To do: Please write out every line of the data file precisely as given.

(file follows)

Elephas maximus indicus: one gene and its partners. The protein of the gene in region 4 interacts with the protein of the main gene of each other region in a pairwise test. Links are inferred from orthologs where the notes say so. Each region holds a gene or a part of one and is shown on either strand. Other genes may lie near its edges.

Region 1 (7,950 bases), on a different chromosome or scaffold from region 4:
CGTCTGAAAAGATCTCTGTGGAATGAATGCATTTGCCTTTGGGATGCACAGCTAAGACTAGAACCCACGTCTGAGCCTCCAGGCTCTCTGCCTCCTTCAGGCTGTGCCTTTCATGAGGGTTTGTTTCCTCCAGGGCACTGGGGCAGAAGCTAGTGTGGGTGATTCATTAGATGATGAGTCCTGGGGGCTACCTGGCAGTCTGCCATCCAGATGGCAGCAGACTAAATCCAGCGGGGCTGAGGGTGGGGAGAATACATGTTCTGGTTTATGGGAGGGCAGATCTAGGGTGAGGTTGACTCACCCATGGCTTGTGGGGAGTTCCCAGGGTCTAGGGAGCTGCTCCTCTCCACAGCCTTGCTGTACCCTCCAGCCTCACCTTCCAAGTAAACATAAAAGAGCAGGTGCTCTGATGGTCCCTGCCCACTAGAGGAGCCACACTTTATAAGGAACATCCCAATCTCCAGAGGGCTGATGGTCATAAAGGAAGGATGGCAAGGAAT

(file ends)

Elephas maximus indicus: one gene and its partners. The protein of the gene in region 4 interacts with the protein of the main gene of each other region in a pairwise test. Links are inferred from orthologs where the notes say so. Each region holds a gene or a part of one and is shown on either strand. Other genes may lie near its edges.

Region 1 (7,950 bases), on a different chromosome or scaffold from region 4:
CGTCTGAAAAGATCTCTGTGGAATGAATGCATTTGCCTTTGGGATGCACAGCTAAGACTAGAACCCACGTCTGAGCCTCCAGGCTCTCTGCCTCCTTCAGGCTGTGCCTTTCATGAGGGTTTGTTTCCTCCAGGGCACTGGGGCAGAAGCTAGTGTGGGTGATTCATTAGATGATGAGTCCTGGGGGCTACCTGGCAGTCTGCCATCCAGATGGCAGCAGACTAAATCCAGCGGGGCTGAGGGTGGGGAGAATACATGTTCTGGTTTATGGGAGGGCAGATCTAGGGTGAGGTTGACTCACCCATGGCTTGTGGGGAGTTCCCAGGGTCTAGGGAGCTGCTCCTCTCCACAGCCTTGCTGTACCCTCCAGCCTCACCTTCCAAGTAAACATAAAAGAGCAGGTGCTCTGATGGTCCCTGCCCACTAGAGGAGCCACACTTTATAAGGAACATCCCAATCTCCAGAGGGCTGATGGTCATAAAGGAAGGATGGCAAGGAAT